The second mission is a rhythm game where you eat ramen after one of your coworkers regales you with stories of all of his friends who killed themselves in prison.
The third mission has you putting down an uprising of seemingly sentient synthetic workers who are fighting for their freedom after the corporation that enslaves them filed for bankruptcy.
It’s uh… it’s a lot.
Action in Wanted: Dead comes in two different flavors. The game allows you to approach combat either as a cover-based shooter or as an in-your-face, fast and furious, combo and counter-driven melee game. In both cases, I can’t overstate that first and foremost the action is difficult. Enemies are aggressive, constantly on the move, and able to withstand a shocking amount of damage before they die. You do have the ability to heal yourself with consumable medpacks, and having a doctor in your squad means you’ve always got an extra life on standby. Even with those accommodations, I found myself dying a lot.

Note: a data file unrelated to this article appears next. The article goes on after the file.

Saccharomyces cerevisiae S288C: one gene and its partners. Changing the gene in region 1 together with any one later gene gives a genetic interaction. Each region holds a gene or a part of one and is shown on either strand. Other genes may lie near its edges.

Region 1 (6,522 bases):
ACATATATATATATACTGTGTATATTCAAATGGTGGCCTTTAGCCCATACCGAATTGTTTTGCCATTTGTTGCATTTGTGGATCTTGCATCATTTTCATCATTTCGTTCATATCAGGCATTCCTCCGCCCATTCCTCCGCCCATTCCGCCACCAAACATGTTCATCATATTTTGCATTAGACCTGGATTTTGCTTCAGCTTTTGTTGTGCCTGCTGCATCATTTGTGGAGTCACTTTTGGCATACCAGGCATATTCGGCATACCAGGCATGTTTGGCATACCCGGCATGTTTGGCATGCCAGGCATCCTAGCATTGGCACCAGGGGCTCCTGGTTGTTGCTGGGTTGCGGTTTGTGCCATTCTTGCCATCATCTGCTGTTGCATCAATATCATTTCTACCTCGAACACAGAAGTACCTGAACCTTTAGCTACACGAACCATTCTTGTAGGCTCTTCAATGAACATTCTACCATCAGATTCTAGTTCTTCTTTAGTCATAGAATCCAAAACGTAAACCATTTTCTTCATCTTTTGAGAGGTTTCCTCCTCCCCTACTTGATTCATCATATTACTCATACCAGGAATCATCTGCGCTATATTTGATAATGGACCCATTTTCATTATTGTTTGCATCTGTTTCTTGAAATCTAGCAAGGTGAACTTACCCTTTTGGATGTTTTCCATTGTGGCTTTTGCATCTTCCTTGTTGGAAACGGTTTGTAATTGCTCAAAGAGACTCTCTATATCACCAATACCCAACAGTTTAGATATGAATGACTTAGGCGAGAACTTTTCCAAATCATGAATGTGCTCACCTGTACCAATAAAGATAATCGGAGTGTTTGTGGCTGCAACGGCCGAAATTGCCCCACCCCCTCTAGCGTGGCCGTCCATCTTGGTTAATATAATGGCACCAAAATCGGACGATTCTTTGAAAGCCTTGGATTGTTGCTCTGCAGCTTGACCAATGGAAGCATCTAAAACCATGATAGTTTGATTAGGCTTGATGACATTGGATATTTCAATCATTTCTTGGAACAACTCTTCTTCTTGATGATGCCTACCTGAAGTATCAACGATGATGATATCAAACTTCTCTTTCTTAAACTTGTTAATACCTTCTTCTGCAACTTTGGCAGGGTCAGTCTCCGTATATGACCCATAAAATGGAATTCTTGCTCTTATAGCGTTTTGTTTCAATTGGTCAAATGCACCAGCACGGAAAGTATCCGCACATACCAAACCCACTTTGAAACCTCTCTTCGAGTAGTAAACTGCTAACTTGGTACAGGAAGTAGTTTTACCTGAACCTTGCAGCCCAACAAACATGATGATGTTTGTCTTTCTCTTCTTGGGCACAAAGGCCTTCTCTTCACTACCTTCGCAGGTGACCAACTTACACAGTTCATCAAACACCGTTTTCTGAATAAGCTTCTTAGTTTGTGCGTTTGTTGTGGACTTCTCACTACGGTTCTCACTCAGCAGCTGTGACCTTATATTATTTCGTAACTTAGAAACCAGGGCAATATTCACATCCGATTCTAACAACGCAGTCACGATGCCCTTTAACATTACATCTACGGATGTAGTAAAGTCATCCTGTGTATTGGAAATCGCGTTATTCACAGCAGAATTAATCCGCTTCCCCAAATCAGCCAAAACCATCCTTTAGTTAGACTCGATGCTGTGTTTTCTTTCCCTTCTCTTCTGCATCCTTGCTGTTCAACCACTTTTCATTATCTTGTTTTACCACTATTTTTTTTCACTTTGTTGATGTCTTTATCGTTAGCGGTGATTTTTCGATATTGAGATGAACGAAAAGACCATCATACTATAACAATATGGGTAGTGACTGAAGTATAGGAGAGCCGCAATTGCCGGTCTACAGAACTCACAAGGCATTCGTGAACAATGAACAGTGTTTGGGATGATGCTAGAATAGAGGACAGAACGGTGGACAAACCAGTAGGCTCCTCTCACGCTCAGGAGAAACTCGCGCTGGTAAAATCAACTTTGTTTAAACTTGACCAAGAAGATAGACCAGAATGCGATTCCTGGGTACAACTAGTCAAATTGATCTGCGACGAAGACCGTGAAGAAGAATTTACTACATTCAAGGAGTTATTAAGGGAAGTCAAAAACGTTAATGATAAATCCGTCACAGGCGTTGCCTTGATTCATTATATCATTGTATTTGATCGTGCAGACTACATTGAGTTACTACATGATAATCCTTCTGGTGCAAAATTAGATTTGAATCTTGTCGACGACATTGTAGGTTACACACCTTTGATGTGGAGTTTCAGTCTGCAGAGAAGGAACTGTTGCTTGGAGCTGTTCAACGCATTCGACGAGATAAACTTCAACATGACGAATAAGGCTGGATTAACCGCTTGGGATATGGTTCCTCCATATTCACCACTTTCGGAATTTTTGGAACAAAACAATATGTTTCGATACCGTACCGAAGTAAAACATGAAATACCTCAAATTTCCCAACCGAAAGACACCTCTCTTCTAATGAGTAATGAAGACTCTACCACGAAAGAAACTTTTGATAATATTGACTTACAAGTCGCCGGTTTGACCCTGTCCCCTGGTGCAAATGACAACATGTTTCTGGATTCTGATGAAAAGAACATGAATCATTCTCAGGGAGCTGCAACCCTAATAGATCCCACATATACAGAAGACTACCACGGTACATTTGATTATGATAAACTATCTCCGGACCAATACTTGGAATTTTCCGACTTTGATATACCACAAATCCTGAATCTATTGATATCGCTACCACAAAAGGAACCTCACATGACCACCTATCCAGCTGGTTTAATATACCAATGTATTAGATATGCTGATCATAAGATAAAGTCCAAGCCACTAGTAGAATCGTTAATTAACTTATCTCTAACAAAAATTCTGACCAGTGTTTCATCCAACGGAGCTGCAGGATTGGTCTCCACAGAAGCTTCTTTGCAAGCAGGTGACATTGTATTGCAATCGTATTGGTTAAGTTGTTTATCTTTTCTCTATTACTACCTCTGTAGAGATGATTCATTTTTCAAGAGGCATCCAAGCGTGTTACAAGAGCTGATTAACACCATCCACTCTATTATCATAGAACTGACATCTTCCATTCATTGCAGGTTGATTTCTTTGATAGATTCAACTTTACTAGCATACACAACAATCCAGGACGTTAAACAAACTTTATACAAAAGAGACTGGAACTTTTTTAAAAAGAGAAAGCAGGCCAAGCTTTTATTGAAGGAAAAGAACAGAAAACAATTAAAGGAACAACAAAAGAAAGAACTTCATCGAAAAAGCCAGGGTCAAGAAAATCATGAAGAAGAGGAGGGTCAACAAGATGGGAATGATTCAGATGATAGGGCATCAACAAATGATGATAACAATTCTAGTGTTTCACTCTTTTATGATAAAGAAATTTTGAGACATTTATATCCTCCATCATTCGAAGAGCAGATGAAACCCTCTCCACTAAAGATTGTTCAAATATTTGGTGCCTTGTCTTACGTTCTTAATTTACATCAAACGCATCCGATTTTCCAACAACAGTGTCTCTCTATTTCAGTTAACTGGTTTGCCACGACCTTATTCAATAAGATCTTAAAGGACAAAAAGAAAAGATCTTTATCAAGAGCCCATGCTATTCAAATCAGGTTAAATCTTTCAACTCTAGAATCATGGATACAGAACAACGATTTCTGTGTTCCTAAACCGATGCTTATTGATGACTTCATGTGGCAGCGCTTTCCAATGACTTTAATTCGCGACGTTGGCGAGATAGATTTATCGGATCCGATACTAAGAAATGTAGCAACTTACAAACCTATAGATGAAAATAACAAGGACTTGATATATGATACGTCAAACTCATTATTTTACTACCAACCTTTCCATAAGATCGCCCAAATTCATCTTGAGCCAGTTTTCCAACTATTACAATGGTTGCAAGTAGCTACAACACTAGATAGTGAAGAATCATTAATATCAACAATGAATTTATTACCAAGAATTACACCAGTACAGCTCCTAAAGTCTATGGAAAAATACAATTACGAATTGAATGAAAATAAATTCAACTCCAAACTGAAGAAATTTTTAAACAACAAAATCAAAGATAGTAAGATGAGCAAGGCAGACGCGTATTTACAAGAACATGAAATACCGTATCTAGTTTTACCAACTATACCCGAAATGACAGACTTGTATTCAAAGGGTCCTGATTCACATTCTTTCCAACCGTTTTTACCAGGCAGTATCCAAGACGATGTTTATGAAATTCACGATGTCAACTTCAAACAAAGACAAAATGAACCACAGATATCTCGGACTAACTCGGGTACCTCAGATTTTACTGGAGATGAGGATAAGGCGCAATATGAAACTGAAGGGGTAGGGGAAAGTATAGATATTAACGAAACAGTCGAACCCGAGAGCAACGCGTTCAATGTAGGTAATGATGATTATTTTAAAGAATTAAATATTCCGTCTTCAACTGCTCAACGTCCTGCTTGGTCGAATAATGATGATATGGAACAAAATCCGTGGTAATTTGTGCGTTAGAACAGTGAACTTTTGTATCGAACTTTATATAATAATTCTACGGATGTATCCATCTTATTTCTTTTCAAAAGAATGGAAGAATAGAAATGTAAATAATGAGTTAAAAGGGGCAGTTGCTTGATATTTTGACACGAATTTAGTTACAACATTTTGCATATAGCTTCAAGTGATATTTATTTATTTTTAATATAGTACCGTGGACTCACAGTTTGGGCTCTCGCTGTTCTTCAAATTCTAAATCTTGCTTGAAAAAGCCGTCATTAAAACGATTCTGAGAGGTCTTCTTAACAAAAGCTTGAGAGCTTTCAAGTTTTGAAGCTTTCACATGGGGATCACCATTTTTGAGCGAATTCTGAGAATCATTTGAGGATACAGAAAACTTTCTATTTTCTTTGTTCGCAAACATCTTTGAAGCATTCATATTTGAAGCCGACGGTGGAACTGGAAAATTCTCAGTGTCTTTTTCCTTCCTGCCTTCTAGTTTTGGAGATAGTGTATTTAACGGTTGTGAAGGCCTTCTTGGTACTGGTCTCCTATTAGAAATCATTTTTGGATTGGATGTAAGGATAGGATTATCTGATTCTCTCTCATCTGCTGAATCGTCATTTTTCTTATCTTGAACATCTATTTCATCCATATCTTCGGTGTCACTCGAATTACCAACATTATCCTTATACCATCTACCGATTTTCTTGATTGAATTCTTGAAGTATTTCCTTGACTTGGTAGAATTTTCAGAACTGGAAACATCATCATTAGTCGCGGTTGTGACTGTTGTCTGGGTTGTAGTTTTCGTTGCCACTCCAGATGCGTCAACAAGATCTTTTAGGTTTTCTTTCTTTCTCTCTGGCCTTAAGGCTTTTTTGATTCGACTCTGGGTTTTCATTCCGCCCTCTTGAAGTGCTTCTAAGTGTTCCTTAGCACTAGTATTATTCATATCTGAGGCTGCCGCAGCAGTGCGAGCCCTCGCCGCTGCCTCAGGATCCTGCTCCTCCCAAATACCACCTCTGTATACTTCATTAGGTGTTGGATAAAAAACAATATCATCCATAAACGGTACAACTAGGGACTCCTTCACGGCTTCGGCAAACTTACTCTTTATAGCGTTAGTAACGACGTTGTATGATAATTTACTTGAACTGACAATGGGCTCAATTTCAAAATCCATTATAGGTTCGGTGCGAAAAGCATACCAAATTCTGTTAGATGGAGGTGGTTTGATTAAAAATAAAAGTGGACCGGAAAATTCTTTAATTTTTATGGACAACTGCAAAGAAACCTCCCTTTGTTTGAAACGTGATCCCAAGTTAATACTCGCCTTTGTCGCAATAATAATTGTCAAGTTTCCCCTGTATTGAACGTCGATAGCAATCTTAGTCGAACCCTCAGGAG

In fact, I found myself dying so much that the game asked me if I wanted to enable “Neko-Chan” mode. I didn’t really know what that meant but assumed it was an easy mode option, so I said yes. Then it asked something about staying in Neko mode forever and I was like, “Yeah, I guess?” Well, it turns out that “Neko” means cat, so now my character has cat ears. Always. In gameplay and in cutscenes. My character is wearing cat ears. Pussycat ears. I’m playing in “pussycat” mode.
Even after admitting what a Neko I was, the game is still really difficult. The cover shooting doesn’t feel quite right to me, largely because even headshots don’t put enemies down. For that reason I find myself pushing forward super aggressively. Each time I enter a new combat arena, I charge forward with my katana held high and hack and slash at the first enemy I find. The game encourages you to dodge, block, and counterattack, and you can also whip out a pistol as a quick stopping shot for crowd control. It feels fantastic, and showers the world with so, so much blood.